Canadians care about global poverty and development. Four out of five people surveyed in 1987 agreed that one of the best things about Canada was its global generosity. A recent poll of Alberta residents carried out by Angus Reid found no less than 89% ranking global poverty as priority.
Working against this is what Richard Nimijean has called a “rhetoric-reality gap” in Canadian foreign relations. In plain language: there’s no shortage of high-minded words from Ottawa, but the reality is a far cry from the rhetoric.
The rhetoric gap isn’t new to Canadian development aid. It was foundational to the project. Louis St Laurent’s Liberal government was keen to provide big postwar reconstruction loans to Europe, but dragged its feet when invited to take a leading role in the Colombo Plan for aid to Asia. As Commonwealth foreign ministers created that plan in 1950, Canada’s Lester Pearson cabled home that “it would cause no surprise to any of the Governments more directly concerned if we were to decline on the grounds that we have heavy commitments in other areas.” Eventually Canada signed on, but the majority of early Canadian aid funds went to buy Canadian wheat for shipment to Asia, with Canada far behind the 0.7% of GDP target reached in the 1960s (if not today) by the United States, Britain and France. All donor countries, meanwhile, made sure their aid was directed to staving off communism, rebuilding multilateral trade, and promoting their image in the recipient country.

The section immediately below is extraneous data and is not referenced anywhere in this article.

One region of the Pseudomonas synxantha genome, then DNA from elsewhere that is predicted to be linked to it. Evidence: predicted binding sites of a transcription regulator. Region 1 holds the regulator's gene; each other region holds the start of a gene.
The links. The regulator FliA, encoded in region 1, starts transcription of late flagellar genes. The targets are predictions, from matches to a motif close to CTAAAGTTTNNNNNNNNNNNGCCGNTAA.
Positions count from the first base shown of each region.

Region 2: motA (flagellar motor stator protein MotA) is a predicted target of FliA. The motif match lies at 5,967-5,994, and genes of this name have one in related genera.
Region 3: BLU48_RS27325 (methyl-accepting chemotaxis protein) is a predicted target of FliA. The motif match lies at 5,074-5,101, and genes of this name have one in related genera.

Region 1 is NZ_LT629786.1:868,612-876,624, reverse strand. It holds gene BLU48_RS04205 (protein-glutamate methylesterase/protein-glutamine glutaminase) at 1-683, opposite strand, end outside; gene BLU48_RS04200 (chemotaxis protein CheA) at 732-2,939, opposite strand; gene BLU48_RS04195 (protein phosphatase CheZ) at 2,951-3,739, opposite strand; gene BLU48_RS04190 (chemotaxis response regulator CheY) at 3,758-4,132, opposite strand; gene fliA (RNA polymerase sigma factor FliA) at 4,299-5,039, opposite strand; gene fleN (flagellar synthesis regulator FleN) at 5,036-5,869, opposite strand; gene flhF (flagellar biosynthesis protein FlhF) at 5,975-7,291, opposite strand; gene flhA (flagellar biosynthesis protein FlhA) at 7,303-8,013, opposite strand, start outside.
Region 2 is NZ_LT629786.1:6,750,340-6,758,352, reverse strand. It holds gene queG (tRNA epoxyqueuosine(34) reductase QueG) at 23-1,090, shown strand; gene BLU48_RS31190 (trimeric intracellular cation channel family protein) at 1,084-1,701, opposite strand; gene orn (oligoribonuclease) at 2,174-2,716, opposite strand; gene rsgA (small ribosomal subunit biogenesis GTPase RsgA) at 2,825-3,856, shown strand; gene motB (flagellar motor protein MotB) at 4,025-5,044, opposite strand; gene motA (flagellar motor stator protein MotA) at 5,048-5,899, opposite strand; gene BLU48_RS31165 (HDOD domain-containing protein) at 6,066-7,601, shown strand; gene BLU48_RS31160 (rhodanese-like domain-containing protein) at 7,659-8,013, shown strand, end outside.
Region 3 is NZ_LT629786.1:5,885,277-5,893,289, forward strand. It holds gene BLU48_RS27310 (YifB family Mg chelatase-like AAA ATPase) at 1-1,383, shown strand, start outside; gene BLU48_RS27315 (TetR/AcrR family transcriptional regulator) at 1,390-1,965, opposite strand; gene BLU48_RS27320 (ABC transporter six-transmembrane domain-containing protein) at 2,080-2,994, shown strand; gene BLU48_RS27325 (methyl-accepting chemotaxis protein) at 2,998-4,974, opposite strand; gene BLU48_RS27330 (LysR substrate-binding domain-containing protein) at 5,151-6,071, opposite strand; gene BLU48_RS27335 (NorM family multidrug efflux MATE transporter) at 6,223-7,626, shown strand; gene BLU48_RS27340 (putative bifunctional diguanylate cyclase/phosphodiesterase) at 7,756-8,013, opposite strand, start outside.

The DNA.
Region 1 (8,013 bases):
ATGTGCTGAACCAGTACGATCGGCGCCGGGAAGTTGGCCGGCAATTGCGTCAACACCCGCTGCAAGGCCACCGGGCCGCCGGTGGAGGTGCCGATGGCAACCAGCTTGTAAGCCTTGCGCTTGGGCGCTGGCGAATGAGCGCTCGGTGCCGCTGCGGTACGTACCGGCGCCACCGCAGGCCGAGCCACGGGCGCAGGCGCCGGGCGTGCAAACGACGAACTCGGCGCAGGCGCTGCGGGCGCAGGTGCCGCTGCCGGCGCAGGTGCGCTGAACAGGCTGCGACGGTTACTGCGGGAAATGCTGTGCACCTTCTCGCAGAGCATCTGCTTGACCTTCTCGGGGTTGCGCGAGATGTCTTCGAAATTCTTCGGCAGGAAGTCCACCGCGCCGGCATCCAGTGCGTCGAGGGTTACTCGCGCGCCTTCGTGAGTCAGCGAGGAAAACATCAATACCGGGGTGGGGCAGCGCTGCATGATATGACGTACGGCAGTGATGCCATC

Images of Canada as a humanitarian aid donor have found their way into the country’s diplomatic self-image, but there’s a substantial gap between those images and the fact of Canada’s development aid, which peaked in 1978 at 0.53% of GDP. Canada scores poorly in absolute and comparative aid rankings.
It’s fair to ask, then, where Canadian development aid policy is heading as the government and non-governmental organizations mark International Development Week, an event the Canadian International Development Agency (CIDA) touts as “a unique opportunity” to “publicize progress achieved and lessons learned in international development.” Decisions in Ottawa starting in 2009 show that CIDA may be ignoring the lessons learned in six decades of development work. Continue reading